A Frisson of Racial Recognition
November 21, 2015 marks the fifth anniversary of my outlining the structure of READING RACE READING AMERICA, a project that began long ago under the title "Responsible Iconoclasms." The book will have four parts: I. Autobiofragments, II. Evidence of Things Once Seen, III. Exploding Language and Beautiful Minds, and IV. Pre-future Beginnings and a total of twenty-two essays. Twelve of the essays have been completed, and eight of those have been published. The book is still in-progress for many reasons. My nation is so preoccupied with "race," the legacy of European irrationality, that writing about a subject I have lived with for seventy-two years is downright draining and dreadful. How should daemonic arguments be segregated from emotive platitudes? Writing about race is the great staple of American publishing. Nevertheless, it is reasonable to ask whether the world needs one more book on the subject. Where is the redeeming value of the terrible subject located?
As I revisit the outline, the paradoxical answer is nowhere and everywhere. Perhaps I should continue the project once I have finished co-authoring WORDS AND BEING with Reginald Martin. A frisson of racial recognition encourages me to continue, because so-called white Americans know as much about their being people of color as a horse knows the date of its birth. Like Oedipus, they have blinded themselves to see better, and the cruelest joke is that the majority of them see nothing that evolved human beings would deem worth seeing. READING RACE READING AMERICA should eventually be in print to remind them that blindness is a blessing from their God. They are not the Chosen; they are the Yet-To-Be-Created, promises from Walt Whitman, William James, Sigmund Freud, Gertrude Stein, Ralph Ellison, Albert Murray, and James Baldwin notwithstanding. And my thankless task is to create the features of their faces.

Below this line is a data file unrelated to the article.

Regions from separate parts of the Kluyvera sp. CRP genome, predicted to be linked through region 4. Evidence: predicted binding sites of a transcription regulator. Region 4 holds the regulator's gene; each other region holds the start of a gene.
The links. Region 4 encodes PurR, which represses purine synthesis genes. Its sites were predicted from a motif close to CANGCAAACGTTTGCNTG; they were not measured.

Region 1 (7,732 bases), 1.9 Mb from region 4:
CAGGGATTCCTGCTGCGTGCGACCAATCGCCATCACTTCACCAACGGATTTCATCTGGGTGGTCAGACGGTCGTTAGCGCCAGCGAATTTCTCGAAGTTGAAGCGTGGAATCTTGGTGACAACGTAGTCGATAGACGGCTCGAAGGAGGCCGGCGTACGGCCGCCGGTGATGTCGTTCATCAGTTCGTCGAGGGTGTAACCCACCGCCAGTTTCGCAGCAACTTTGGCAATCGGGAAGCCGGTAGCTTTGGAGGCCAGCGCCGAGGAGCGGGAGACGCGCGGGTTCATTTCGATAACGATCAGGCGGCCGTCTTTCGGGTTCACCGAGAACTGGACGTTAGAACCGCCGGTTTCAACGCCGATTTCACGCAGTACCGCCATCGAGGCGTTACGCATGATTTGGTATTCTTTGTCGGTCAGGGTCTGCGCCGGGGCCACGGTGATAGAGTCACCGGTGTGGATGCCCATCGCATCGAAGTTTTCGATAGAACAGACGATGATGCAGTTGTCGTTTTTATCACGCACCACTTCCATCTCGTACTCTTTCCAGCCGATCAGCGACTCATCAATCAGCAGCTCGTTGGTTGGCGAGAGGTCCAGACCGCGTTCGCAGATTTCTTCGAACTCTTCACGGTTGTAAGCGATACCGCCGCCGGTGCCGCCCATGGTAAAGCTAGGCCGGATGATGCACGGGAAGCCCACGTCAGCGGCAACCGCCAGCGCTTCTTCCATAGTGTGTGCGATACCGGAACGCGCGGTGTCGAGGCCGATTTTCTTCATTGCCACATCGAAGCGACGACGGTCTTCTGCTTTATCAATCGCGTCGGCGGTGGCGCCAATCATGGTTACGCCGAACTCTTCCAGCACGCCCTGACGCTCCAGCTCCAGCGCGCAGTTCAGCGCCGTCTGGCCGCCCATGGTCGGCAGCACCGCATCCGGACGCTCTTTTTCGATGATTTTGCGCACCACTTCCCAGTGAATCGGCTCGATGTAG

The book requires no raison d'être, because the histories of lynching and systemic domestic terrorisms, election and re-election of Barack Obama, a Kenyan American, as our President, American government's repeated authorizations of capitalist criminality, and the current spectacle of Donald Trump are necessary and sufficient contextual justifications. The progressive decay of American democratic values deserves nothing less than the absurdity of existential laughter. READING RACE READING AMERICA will provide generous measures of such laughter. The essays will cover the benign genocide implicit in America's racial contract, William Faulkner's protest fictions, the deceptive ends of American educations, the prototypical status of Hurricane Katrina narratives, the failure of American satire, and the sublime paradox of race. It would be unpatriotic for me to deny my nation the feast it has labored since 1619 to purchase at a cosmic restaurant.
Jerry W. Ward, Jr. September 29, 2015